The results were published online this month by Nature Biotechnology. “This is only a first step to a better understanding of what’s really going on,” Wachsmuth says. He notes that his group is forging ahead on more detailed studies, including two-color imaging that will let them view interactions of different types of molecules.
“It’s an important paper, and a big step forward, but it leaves open a question: What does it all mean?” says John Sedat, a biophysicist at the University of California, San Francisco, who was not involved with the research. A complication of this work and other recent research in the same vein, he says, is that the technique requires a great deal of light. “To what extent are the photons you’re using disturbing the biology?” Sedat says. The protein movements documented in the paper might describe the cell’s true biology, or they might instead be an artifact caused by flooding the cell with too much light.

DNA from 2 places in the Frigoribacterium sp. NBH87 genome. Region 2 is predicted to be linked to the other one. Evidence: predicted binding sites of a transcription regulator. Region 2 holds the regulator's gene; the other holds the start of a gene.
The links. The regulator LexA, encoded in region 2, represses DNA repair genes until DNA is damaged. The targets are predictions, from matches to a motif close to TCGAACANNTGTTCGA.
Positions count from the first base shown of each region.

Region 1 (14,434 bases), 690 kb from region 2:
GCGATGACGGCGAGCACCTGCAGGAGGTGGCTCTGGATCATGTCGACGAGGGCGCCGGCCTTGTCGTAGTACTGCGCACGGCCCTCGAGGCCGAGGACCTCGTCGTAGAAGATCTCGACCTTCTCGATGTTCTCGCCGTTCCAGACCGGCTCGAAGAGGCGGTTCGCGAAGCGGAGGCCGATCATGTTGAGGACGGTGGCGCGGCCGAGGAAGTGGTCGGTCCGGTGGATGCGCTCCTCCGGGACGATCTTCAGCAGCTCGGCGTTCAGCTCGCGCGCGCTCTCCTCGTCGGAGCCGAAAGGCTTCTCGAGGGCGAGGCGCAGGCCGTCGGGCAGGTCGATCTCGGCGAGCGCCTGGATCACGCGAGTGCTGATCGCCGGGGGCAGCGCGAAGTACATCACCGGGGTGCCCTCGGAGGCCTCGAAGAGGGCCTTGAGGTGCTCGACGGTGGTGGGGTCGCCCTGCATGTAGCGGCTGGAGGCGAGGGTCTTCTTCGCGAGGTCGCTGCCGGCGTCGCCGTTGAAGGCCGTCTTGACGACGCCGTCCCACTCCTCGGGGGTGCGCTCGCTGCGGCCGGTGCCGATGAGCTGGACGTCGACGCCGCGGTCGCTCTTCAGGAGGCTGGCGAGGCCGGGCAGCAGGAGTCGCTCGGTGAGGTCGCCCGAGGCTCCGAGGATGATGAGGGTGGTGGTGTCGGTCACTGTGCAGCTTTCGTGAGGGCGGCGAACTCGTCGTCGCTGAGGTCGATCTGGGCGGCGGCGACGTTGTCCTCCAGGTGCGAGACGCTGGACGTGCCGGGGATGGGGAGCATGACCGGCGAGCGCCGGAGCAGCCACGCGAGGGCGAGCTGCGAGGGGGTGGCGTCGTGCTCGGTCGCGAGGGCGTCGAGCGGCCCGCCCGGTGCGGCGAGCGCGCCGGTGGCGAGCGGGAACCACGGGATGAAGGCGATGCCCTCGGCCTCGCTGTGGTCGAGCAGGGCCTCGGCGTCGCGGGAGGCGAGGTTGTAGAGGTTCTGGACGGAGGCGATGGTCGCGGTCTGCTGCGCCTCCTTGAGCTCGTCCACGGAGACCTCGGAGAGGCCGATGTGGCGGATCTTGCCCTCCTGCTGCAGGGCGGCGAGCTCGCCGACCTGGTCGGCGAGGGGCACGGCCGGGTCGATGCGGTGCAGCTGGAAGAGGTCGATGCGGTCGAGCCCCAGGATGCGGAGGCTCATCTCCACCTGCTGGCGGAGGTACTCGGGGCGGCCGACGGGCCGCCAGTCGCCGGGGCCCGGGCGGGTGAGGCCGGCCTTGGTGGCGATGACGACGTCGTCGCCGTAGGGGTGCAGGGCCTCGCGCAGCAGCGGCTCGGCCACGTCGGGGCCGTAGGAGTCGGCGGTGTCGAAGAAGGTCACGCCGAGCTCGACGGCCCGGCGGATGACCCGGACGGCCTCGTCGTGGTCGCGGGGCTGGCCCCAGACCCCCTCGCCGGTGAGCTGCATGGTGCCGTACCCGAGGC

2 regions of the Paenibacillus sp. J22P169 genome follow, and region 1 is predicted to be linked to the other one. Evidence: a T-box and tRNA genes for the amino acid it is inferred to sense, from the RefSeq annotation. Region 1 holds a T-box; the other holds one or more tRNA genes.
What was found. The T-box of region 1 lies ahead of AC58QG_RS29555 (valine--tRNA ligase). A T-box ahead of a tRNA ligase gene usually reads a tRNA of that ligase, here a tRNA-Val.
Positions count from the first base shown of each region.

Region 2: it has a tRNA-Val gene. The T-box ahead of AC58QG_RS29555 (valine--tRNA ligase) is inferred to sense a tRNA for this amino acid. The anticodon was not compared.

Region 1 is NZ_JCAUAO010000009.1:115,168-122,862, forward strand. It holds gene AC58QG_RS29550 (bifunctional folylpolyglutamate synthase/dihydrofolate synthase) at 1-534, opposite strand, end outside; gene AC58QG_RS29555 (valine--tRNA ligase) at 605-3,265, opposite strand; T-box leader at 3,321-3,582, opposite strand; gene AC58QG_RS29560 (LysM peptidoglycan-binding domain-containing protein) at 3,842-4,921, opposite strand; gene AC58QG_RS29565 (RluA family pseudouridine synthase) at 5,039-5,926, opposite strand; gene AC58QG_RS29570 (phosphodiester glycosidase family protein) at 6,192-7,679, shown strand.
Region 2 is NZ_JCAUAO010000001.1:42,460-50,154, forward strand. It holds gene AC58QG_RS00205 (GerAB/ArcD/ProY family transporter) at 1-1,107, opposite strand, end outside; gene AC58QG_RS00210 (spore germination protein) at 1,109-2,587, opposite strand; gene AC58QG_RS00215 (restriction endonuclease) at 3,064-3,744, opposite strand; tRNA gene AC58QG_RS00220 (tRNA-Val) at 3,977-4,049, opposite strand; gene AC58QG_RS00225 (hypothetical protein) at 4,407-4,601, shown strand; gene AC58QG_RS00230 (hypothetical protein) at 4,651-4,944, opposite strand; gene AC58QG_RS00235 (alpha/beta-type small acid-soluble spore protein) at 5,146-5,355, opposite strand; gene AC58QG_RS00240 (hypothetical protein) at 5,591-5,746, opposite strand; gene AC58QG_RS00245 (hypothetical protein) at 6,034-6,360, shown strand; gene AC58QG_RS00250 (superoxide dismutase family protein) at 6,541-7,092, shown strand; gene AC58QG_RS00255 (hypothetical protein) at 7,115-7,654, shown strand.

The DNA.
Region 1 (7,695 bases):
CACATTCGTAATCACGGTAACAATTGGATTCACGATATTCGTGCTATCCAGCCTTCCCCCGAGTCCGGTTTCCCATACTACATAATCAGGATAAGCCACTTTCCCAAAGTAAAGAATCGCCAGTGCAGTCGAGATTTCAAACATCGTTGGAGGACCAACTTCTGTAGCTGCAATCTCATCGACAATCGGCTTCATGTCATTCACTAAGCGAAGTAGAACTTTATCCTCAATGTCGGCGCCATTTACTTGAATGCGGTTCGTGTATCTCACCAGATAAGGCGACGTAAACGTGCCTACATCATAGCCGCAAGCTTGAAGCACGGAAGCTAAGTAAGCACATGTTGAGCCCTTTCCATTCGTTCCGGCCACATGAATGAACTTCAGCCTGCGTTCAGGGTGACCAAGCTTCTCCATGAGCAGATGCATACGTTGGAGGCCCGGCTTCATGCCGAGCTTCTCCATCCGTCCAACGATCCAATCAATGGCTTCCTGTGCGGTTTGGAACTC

But it’s a good start. “It’s inside of a cell, which is important, because that’s where all the biology is,” Sedat says. “It’s not the highest magnification, not the highest resolution, but that’s not important to start with. All biology is occurring at these scales, and you can probably answer a huge number of biological questions if you have the spatial and time resolution these researchers and others getting.”